Big Brother: state or capitalist

George Orwell’s Nineteen Eighty-Four describes a future characterized by total surveillance (with telescreens observing people in their own homes, even monitoring their heartbeat and recognizing their facial expression). This surveillance is carried out by the state and its helpers. Corporations play no role in it.

In fact, corporations and capitalism are a thing of the past in Nineteen Eighty-Four, for private property has been abolished. A children’s book explains that capitalists were rich, ugly men wearing top hats. The Party constantly emphasizes how terrible conditions were before the Revolution and how much better they are today. But the main character, Winston Smith, can’t help but wonder if things had been really that bad in the past and if capitalists had really been such terrible creatures.

The suggestion is clear: the state is using capitalists as a scapegoat to mask its own failings (in fact, if I were a member of today’s whining one percent, I'd claim that Orwell had predicted the current «rising tide of hatred of the successful one percent»).

Today, thirty years after 1984, private property hasn’t been abolished, but we are approaching a level of surveillance pretty close to what Orwell described. When we try to explain what’s going on, we frequently use the term Big Brother. But when we do, are we referring to the state, as Orwell did, or do we have capitalists in mind?

To explore this matter, I looked up how often newspaper articles mention Big Brother in combination with either the names of government agencies, or the names Google and Facebook (of course I should have included Apple, notwithstanding their smart privacy patent, but I left them out for practical reasons explained below). The results are shown in the graph below. For the non-Dutch: NRC is a Dutch newspaper and AIVD is the Dutch intelligence service.

It appears that Google and Facebook turn up in combination with Big Brother far more often than government agencies like the CIA, MI5 or AIVD. However, as the red bars show, this has changed since the revelations of Edward Snowden. Since May last year, the NSA has been mentioned in combination with Big Brother more often than Google or Facebook (in the Guardian, the same applies to the GCHQ).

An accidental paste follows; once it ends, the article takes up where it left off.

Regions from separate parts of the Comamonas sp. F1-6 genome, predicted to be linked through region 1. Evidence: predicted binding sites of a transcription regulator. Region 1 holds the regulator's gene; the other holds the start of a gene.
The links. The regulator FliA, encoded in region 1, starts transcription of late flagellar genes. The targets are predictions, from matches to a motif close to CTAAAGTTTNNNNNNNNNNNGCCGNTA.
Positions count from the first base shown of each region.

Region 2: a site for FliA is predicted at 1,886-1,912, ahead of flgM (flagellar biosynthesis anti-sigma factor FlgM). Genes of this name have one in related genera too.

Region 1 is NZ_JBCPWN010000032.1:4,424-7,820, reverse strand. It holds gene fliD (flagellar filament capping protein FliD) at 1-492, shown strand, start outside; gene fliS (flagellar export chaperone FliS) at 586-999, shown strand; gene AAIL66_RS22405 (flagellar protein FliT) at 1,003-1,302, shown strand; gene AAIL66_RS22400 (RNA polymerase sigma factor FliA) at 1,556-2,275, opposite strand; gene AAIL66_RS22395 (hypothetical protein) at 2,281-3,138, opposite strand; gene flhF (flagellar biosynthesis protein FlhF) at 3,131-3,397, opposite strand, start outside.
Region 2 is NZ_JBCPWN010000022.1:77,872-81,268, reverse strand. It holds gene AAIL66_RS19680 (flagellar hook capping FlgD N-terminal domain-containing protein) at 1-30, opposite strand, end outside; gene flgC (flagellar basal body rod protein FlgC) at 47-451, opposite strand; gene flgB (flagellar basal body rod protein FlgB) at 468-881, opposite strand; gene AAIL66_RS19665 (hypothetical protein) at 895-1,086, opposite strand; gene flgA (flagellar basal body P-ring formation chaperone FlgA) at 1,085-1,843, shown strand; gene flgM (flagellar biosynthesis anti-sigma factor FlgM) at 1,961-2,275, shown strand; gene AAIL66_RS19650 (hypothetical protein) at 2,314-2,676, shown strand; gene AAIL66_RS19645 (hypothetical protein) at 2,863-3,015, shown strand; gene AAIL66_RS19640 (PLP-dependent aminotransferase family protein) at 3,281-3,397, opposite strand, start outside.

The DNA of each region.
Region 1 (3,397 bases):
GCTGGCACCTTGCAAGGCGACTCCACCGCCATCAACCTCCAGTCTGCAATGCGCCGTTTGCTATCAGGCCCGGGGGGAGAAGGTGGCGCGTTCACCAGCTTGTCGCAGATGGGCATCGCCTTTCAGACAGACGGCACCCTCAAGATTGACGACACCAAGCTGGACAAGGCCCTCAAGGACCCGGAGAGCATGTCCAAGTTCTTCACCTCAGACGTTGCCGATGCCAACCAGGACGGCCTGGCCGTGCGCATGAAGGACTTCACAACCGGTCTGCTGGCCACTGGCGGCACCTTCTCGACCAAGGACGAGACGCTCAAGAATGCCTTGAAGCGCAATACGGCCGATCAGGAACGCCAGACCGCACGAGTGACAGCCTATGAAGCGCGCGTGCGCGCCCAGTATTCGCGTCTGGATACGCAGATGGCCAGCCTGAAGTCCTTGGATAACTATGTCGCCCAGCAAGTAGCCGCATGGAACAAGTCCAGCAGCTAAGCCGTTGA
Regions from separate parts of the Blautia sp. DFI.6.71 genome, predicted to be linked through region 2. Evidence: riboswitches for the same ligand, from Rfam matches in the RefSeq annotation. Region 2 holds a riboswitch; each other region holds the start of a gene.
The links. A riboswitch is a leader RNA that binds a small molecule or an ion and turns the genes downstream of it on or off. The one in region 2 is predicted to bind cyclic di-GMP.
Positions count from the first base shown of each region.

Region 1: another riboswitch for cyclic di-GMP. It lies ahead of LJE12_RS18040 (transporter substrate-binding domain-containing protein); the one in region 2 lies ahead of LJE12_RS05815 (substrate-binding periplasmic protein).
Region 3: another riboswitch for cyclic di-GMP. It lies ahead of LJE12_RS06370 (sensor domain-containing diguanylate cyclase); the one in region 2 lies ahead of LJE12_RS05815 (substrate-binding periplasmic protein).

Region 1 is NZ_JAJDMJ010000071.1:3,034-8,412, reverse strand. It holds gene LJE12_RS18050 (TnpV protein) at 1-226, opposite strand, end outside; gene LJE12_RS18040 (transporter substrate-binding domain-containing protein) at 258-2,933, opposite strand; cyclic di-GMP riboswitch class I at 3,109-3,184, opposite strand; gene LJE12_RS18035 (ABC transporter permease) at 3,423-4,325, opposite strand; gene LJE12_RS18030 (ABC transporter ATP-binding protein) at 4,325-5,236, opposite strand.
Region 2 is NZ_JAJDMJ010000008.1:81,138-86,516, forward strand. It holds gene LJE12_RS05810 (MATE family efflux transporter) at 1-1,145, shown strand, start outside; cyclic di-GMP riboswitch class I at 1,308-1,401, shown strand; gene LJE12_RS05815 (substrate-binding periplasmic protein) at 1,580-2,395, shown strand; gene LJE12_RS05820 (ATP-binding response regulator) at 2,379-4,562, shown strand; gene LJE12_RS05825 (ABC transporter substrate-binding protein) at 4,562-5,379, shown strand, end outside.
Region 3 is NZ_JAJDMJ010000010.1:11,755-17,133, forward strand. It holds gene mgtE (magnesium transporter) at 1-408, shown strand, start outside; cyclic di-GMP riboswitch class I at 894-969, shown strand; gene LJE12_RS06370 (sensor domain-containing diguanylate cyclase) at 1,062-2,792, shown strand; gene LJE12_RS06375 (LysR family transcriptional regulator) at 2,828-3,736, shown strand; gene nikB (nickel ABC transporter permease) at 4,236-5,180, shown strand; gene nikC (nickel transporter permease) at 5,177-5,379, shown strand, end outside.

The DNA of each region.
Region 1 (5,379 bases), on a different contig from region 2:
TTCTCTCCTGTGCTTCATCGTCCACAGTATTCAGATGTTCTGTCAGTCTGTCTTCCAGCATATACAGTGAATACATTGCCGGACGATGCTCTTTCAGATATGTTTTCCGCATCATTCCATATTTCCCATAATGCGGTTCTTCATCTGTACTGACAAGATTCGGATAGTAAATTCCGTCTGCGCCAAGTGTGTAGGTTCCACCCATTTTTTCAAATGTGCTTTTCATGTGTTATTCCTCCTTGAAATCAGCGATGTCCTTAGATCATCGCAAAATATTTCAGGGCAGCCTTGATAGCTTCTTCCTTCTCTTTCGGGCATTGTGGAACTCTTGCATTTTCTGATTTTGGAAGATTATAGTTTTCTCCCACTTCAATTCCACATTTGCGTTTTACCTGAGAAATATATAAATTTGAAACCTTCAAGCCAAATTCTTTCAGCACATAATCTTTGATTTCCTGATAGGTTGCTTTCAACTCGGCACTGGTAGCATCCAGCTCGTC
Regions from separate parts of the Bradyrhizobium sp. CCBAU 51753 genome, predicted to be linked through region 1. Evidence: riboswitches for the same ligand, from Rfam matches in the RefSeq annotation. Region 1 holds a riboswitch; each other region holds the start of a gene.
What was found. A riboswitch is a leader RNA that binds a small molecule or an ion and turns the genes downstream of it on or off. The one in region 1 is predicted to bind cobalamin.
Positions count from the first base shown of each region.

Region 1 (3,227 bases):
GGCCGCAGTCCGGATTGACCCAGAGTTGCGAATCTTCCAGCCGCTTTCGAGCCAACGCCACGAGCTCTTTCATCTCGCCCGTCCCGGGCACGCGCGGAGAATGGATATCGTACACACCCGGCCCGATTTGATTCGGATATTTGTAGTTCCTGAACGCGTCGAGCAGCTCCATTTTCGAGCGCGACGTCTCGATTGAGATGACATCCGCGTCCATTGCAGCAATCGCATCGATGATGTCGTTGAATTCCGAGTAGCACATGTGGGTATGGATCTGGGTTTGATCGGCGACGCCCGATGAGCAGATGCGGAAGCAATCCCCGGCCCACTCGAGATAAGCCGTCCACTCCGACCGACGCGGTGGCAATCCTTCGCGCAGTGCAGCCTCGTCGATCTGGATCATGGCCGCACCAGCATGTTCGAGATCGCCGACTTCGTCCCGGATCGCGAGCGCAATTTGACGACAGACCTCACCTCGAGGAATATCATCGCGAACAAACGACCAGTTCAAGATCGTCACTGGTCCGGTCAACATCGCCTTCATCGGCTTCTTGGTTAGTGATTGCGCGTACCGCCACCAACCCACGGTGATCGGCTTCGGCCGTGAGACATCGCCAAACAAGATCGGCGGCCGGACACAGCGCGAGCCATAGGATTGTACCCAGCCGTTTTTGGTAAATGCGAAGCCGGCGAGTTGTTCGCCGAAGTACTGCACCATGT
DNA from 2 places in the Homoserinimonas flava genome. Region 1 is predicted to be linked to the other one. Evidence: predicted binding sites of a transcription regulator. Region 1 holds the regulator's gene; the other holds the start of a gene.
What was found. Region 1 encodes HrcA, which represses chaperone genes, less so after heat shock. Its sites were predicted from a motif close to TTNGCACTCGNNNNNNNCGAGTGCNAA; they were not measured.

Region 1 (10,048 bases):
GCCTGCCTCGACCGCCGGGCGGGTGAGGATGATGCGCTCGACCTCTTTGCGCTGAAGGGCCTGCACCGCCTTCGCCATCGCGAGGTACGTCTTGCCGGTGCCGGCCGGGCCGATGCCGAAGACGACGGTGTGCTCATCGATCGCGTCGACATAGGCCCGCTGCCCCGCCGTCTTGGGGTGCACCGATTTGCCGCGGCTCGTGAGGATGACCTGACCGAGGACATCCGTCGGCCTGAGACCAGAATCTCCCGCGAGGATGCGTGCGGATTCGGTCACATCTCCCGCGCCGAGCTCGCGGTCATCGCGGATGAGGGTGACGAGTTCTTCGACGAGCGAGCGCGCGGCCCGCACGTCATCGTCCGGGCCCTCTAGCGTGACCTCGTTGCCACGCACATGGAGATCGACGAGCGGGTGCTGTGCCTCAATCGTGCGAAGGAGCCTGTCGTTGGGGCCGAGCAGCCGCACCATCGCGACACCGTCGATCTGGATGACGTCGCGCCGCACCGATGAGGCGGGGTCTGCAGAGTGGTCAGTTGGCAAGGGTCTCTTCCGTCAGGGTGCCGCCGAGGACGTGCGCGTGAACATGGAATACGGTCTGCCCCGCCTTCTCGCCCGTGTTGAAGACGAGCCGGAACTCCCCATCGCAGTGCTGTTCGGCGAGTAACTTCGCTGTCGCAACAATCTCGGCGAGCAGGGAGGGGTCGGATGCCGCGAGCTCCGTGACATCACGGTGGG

So Orwell didn’t foresee the role of corporations in mass surveillance, and we used to have a blind spot for the role of the state - but Snowden seems to have fixed that.


I used the Guardian and New York Times APIs to look up how often names of selected state agencies and corporations have appeared in combination with Big Brother in articles over the past ten years. I removed the results from the Guardian media section to get rid of most references to the Big Brother TV show. I wanted to include Apple, but unfortunately, the newspaper APIs don’t distinguish between apple and Apple. I thought searching for iPhone might be a practical solution, but the Guardian results included articles containing ‘I phone’. The NRC doesn’t have an API so I looked up the terms manually; the timeline to the right of the search results makes it quite easy to count the number of post Snowden occurences. In all cases, the method to search the newspaper archives is imperfect in that it yields some unwanted results (e.g. articles mentioning somebody’s big brother which have nothing to do with Big Brother).

Protect your privacy with an online doppelgänger

Apple has obtained a patent for a rather intruiguing idea: protect your privacy by spreading personal data that are partly correct, but partly incorrect.

The idea to have a cloning service create a doppelgänger with, for example, your birth data and hair colour, but with other interests - say basket weaving. This service would make search queries and click on results, click on ads, fill out surveys, chat, send emails and place orders, all in your name. A smart cloning service could fool companies like Google and Facebook and contaminate the profiles they keep of you to the point of making them useless.

The inventor, Stephen Carter, explains in the patent filing why we need such a doppelgänger generator:

Users are growing uncomfortable with the amount of information marketers possess today about them and many feel it is an invasion of their privacy even if the marketing is currently considered to be lawful […] The electronic age has given rise to what is now known as thousands of ‘Little Brothers’, who perform internet surveillance by collecting information to form electronic profiles about a user not through human eyes or through the lens of a camera but through data collection.

But wait - isn’t that a description of what Apple does? It has already been speculated that Apple hasn’t acquired the patent to launch a product to frustrate trackers, but to prevent others from launching such a product. Or perhaps Apple wants to sabotage the business model of Google and Facebook, while continuing tracking people through their iPhones. In any case, Apple seems to think it’s possible that Carter’s idea might work.

Meanwhile, tech site the Register wonders about the practical aspects of the invention:

All we know for sure is that it’s going to be quite weird when basket-weaving kits that your anti-surveillance cloneware has ordered on eBay start arriving at your house.

Via Webwereld